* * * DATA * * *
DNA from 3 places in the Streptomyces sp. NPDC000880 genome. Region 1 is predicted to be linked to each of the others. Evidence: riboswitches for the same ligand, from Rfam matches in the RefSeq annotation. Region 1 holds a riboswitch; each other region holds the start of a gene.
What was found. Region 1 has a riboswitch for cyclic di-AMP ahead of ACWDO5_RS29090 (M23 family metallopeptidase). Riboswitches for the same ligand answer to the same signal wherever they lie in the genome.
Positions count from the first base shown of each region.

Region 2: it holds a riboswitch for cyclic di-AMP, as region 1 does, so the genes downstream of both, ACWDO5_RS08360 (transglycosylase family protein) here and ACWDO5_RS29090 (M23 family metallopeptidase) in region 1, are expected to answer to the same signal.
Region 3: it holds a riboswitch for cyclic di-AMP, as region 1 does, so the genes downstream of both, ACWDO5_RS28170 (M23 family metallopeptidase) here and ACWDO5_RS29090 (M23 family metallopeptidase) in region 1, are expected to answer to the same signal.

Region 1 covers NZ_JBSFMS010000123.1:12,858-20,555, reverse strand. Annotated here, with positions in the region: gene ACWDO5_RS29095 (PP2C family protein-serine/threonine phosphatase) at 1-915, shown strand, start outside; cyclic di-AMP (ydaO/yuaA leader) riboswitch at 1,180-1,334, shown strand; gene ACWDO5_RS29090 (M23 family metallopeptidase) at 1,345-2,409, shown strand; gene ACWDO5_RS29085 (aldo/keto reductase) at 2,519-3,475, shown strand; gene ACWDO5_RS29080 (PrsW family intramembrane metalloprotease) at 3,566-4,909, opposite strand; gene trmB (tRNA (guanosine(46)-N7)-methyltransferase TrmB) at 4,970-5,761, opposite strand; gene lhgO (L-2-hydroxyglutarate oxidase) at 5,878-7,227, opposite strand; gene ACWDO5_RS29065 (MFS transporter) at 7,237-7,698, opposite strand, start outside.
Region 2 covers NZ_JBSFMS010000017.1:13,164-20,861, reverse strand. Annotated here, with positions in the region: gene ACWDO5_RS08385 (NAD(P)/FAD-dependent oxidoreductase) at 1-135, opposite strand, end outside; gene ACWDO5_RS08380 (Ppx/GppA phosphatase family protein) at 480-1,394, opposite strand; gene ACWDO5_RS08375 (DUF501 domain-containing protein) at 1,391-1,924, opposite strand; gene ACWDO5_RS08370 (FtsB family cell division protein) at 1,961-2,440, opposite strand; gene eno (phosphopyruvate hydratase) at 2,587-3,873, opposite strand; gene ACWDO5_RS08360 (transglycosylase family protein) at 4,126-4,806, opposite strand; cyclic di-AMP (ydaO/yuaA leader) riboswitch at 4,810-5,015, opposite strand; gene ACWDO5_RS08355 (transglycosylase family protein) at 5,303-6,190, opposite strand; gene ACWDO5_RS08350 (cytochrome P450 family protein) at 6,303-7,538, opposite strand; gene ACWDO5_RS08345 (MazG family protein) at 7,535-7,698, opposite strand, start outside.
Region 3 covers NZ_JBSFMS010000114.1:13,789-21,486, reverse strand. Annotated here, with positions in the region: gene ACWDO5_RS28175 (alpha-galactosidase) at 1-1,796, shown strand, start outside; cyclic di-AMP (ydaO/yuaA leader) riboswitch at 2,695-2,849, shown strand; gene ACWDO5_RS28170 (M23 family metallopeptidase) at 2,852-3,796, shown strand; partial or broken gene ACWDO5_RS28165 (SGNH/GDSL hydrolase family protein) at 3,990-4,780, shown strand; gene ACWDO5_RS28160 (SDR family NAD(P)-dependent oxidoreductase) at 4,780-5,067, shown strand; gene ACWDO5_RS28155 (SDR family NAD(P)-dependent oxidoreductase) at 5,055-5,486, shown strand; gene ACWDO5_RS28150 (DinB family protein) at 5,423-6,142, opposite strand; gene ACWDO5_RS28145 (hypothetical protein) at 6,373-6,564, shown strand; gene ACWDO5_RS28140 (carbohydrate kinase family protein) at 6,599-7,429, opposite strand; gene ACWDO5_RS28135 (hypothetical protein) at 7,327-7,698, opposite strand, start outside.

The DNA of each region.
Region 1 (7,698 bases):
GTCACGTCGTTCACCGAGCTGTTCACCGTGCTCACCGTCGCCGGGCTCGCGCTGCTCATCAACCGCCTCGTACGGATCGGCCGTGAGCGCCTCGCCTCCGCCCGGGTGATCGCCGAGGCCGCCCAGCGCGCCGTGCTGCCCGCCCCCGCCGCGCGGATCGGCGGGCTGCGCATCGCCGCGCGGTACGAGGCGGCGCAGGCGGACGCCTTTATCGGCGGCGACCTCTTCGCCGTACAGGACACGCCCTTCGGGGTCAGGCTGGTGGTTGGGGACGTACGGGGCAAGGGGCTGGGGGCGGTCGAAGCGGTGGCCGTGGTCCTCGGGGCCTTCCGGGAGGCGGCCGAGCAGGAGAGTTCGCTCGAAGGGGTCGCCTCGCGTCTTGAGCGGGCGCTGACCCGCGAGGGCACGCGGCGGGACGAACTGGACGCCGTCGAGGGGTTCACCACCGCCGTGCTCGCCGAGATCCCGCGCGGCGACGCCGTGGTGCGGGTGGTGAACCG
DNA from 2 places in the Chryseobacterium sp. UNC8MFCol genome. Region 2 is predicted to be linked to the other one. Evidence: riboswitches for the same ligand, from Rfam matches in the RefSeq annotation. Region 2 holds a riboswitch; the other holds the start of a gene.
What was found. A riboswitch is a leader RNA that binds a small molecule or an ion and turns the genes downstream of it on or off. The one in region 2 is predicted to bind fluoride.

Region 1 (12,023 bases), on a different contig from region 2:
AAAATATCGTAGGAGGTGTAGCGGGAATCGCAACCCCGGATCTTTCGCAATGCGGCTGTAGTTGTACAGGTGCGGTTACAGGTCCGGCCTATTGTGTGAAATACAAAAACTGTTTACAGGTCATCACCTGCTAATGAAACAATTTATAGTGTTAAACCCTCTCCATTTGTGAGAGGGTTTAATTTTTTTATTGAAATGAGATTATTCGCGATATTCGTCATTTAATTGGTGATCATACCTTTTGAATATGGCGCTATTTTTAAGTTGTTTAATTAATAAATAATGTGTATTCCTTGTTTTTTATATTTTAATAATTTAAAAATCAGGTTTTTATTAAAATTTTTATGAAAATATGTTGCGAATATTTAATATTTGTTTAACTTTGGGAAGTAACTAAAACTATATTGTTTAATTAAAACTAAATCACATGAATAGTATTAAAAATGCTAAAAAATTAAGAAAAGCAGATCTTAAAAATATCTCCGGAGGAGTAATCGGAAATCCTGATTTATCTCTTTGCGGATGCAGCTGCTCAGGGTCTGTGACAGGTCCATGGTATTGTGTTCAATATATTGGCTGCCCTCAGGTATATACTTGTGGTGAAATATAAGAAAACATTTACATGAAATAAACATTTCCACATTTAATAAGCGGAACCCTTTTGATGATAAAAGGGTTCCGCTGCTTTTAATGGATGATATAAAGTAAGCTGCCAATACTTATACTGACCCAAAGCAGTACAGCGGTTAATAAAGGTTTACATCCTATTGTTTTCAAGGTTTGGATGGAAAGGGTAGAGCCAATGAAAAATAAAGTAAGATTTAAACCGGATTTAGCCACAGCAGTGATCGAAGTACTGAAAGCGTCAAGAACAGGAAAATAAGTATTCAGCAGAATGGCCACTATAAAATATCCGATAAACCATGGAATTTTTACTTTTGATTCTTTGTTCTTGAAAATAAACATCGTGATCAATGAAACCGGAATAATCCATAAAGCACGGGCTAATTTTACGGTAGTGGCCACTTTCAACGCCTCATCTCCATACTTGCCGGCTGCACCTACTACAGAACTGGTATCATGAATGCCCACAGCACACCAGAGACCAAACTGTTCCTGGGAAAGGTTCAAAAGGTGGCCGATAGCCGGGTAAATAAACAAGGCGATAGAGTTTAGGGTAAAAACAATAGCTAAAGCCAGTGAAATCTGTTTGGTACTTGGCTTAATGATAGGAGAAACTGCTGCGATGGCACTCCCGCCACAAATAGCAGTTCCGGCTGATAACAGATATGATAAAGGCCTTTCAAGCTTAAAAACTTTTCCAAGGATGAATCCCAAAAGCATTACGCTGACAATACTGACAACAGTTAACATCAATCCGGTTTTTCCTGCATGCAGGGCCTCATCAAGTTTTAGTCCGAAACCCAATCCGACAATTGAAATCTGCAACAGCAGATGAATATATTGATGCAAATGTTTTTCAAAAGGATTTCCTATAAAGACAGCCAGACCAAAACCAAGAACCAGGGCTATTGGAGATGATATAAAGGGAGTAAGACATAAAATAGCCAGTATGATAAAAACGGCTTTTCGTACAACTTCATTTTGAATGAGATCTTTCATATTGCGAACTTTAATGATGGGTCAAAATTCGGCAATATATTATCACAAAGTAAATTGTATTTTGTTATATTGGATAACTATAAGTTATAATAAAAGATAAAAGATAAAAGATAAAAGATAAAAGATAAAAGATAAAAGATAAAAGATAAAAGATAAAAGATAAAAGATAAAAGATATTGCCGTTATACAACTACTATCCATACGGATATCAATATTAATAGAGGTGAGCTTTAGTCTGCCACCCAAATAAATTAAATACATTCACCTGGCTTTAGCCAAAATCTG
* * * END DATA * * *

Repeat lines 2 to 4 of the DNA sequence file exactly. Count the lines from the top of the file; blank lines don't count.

What was found. Region 1 has a riboswitch for cyclic di-AMP ahead of ACWDO5_RS29090 (M23 family metallopeptidase). Riboswitches for the same ligand answer to the same signal wherever they lie in the genome.
Positions count from the first base shown of each region.

Region 2: it holds a riboswitch for cyclic di-AMP, as region 1 does, so the genes downstream of both, ACWDO5_RS08360 (transglycosylase family protein) here and ACWDO5_RS29090 (M23 family metallopeptidase) in region 1, are expected to answer to the same signal.